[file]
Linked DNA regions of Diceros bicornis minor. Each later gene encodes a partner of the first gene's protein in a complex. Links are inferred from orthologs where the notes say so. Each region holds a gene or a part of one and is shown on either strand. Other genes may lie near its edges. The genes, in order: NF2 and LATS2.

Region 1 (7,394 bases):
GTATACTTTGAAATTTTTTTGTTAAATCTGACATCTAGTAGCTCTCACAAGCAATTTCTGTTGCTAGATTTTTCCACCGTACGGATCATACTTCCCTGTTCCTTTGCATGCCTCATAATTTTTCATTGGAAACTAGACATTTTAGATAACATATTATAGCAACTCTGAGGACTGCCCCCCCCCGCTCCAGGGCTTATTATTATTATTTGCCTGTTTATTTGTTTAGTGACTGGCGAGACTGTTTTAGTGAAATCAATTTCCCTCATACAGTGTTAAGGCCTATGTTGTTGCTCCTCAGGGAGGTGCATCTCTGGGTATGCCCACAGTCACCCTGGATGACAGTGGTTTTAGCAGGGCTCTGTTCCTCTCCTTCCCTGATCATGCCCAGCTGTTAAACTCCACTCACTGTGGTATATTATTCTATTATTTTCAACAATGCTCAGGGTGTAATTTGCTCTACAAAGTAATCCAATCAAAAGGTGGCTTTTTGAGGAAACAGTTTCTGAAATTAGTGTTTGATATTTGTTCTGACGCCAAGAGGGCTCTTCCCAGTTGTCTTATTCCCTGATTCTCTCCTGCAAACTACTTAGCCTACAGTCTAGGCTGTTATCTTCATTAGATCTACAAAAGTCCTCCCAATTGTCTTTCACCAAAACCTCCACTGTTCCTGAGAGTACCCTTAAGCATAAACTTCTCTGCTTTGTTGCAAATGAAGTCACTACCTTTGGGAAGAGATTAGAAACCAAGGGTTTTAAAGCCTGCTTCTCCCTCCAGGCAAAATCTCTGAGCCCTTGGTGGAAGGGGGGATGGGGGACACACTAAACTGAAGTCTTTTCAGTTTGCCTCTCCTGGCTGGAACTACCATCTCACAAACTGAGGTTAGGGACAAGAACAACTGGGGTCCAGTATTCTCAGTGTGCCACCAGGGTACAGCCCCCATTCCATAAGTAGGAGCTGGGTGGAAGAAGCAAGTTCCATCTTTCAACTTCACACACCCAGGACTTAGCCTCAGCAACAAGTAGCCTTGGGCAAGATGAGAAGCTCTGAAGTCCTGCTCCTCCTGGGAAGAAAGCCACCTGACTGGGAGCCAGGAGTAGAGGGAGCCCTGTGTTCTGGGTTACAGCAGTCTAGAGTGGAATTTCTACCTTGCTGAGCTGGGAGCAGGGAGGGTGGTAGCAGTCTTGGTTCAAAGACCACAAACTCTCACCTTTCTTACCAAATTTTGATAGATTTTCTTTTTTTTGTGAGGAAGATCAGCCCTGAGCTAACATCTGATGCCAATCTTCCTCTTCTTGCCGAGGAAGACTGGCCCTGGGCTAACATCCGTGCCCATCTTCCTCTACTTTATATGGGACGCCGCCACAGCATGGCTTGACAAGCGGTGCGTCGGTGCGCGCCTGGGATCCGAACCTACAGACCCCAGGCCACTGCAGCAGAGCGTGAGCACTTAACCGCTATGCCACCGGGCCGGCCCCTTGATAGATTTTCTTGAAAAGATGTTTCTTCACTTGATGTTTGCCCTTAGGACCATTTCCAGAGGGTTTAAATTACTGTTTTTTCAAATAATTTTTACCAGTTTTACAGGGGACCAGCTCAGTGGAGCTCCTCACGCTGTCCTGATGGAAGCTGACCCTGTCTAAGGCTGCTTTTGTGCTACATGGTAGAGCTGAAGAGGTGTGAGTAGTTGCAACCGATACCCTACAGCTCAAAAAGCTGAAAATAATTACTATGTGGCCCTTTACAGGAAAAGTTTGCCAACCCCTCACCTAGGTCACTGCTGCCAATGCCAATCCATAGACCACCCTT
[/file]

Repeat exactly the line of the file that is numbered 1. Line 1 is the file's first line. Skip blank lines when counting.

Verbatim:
Linked DNA regions of Diceros bicornis minor. Each later gene encodes a partner of the first gene's protein in a complex. Links are inferred from orthologs where the notes say so. Each region holds a gene or a part of one and is shown on either strand. Other genes may lie near its edges. The genes, in order: NF2 and LATS2.